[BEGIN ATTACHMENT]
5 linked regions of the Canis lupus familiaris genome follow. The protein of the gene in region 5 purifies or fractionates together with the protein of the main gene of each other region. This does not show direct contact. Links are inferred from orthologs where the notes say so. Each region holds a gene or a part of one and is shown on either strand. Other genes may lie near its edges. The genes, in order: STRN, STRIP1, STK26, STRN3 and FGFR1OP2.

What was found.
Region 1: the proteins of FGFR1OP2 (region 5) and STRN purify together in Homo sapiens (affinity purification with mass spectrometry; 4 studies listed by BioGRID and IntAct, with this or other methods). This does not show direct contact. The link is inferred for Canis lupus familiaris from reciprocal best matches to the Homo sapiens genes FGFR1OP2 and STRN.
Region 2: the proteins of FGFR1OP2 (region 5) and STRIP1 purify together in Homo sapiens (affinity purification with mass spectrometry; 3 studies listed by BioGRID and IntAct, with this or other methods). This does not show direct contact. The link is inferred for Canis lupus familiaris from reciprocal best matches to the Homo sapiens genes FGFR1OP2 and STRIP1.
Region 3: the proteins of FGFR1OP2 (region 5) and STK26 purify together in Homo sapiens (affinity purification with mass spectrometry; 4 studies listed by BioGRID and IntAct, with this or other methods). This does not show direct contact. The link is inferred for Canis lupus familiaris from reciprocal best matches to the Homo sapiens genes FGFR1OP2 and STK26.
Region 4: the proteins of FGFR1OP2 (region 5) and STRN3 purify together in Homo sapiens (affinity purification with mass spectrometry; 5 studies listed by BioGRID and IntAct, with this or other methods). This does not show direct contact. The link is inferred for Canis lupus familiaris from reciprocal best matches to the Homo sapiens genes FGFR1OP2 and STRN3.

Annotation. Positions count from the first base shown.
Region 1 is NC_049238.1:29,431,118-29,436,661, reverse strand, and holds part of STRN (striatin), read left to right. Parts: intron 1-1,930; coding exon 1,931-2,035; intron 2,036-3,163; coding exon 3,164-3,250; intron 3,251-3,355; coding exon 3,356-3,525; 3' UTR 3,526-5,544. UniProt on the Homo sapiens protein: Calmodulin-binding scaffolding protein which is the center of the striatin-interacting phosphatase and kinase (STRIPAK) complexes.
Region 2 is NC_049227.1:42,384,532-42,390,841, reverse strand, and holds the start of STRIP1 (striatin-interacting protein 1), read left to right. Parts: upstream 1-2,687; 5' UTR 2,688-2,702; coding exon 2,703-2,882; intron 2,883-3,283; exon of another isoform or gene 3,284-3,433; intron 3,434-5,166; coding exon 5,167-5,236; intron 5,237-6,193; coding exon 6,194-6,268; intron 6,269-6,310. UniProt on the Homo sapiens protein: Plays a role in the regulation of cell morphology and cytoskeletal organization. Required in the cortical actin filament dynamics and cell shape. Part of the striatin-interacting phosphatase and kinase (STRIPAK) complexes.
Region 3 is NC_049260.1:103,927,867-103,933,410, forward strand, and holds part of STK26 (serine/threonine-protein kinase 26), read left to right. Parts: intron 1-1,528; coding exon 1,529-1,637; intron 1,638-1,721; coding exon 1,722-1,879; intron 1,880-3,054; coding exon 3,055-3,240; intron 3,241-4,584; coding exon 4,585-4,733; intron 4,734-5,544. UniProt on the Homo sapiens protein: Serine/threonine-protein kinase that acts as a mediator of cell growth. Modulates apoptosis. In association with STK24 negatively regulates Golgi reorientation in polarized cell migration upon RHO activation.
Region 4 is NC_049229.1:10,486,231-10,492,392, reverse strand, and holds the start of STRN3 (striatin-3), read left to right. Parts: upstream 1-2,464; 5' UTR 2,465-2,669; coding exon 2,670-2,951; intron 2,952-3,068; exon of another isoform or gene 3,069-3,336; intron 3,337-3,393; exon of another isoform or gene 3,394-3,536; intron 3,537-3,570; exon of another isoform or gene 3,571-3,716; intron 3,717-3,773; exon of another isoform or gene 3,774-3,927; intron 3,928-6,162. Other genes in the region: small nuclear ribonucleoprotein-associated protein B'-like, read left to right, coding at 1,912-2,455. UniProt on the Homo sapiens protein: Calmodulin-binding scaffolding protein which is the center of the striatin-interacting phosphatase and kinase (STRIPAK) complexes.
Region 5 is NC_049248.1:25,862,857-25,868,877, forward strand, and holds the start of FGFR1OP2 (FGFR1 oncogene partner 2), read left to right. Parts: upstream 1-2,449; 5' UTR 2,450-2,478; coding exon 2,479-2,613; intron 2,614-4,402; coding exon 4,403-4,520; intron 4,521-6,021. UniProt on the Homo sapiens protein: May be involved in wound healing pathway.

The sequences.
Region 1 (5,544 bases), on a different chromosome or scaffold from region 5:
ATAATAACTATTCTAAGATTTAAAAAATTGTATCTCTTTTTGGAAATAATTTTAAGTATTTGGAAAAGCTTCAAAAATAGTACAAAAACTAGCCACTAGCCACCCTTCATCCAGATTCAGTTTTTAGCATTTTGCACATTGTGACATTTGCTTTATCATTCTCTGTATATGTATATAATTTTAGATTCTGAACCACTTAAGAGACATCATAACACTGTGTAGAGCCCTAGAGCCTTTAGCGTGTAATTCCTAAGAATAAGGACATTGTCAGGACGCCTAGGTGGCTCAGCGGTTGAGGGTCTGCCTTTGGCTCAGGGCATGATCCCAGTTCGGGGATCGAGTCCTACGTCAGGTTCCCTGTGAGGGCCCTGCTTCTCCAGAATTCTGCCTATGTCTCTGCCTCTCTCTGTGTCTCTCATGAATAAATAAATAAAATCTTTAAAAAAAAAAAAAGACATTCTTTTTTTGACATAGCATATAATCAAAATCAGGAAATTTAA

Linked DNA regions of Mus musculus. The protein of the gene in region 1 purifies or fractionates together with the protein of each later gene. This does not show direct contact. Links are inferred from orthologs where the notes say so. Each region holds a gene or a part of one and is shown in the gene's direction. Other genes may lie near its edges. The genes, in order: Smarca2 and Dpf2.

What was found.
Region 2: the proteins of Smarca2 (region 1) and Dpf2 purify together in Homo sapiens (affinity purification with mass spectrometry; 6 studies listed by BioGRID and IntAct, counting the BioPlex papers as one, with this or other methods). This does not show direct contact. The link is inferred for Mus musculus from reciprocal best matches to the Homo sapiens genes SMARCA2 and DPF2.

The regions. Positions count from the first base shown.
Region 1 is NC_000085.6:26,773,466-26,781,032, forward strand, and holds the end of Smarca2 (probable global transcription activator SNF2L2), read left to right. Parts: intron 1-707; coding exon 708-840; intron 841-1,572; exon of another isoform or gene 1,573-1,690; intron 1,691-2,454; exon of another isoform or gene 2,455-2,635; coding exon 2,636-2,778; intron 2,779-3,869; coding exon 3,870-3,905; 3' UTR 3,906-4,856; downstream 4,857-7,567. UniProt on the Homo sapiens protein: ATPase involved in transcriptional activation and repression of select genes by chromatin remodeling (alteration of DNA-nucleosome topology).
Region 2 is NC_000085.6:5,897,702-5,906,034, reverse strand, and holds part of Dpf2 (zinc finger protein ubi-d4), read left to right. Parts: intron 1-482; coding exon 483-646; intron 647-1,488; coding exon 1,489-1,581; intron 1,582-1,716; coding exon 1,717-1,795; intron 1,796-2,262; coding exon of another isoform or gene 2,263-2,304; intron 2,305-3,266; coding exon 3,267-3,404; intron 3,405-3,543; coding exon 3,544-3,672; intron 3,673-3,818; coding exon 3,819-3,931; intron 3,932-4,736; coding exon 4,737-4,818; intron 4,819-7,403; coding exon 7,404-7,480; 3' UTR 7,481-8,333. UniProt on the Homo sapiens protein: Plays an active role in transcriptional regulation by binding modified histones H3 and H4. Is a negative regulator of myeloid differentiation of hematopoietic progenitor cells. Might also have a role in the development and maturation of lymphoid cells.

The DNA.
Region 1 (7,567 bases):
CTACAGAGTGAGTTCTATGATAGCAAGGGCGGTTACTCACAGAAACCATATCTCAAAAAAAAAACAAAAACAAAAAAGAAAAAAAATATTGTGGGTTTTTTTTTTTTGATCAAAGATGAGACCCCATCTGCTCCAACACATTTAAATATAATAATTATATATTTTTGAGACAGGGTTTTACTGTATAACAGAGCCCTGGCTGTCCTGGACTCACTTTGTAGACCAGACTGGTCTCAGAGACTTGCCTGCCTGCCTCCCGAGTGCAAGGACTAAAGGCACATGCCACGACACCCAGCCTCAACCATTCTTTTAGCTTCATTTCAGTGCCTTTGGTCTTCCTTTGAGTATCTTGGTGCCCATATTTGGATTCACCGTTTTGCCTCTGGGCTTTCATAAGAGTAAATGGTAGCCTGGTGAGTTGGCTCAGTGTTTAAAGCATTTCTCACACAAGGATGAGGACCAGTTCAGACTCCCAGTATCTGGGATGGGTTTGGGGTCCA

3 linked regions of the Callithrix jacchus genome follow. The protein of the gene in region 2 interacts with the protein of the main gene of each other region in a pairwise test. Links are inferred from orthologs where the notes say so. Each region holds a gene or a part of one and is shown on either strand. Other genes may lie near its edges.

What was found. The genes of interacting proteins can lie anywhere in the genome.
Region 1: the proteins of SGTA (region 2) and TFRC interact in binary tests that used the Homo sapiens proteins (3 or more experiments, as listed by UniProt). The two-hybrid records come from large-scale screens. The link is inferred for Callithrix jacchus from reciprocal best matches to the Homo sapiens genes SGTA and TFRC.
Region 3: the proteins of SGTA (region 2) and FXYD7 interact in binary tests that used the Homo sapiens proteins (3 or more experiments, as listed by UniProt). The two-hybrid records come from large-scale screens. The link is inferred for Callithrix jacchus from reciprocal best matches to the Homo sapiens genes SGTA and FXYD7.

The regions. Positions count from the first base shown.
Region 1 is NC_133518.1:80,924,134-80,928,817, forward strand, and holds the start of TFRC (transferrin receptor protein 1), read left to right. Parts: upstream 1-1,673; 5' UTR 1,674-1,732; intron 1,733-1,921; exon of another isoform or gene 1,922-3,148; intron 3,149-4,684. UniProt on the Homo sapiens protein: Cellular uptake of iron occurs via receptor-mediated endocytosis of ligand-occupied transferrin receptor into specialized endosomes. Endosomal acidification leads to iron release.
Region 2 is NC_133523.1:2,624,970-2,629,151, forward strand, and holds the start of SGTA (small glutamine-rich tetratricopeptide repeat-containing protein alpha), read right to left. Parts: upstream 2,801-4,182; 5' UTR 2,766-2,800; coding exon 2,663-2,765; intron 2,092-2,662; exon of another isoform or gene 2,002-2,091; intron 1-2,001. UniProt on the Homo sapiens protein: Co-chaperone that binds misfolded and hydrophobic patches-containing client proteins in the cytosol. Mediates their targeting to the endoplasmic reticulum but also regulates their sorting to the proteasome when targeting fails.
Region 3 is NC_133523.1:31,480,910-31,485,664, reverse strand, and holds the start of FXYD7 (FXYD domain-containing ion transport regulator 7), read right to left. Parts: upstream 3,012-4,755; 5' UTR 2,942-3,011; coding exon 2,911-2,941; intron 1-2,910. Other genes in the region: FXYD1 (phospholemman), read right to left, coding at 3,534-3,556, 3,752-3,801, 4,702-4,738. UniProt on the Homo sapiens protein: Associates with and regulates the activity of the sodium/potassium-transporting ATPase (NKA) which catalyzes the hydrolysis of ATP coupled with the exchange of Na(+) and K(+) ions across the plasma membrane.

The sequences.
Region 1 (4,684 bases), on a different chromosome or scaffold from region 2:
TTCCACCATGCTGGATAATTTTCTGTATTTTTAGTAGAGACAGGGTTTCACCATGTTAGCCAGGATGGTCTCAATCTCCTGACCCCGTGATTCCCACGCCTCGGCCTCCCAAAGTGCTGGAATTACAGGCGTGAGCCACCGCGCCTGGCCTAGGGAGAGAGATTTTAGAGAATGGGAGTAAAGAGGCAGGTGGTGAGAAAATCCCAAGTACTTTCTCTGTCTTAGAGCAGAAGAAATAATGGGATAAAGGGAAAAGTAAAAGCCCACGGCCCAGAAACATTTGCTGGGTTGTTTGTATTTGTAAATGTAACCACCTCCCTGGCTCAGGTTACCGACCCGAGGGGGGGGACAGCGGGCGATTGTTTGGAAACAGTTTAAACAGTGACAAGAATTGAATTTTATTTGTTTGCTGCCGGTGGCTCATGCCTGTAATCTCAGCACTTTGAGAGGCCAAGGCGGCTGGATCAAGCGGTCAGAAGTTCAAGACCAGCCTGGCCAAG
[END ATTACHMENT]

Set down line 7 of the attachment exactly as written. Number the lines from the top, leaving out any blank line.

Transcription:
Annotation. Positions count from the first base shown.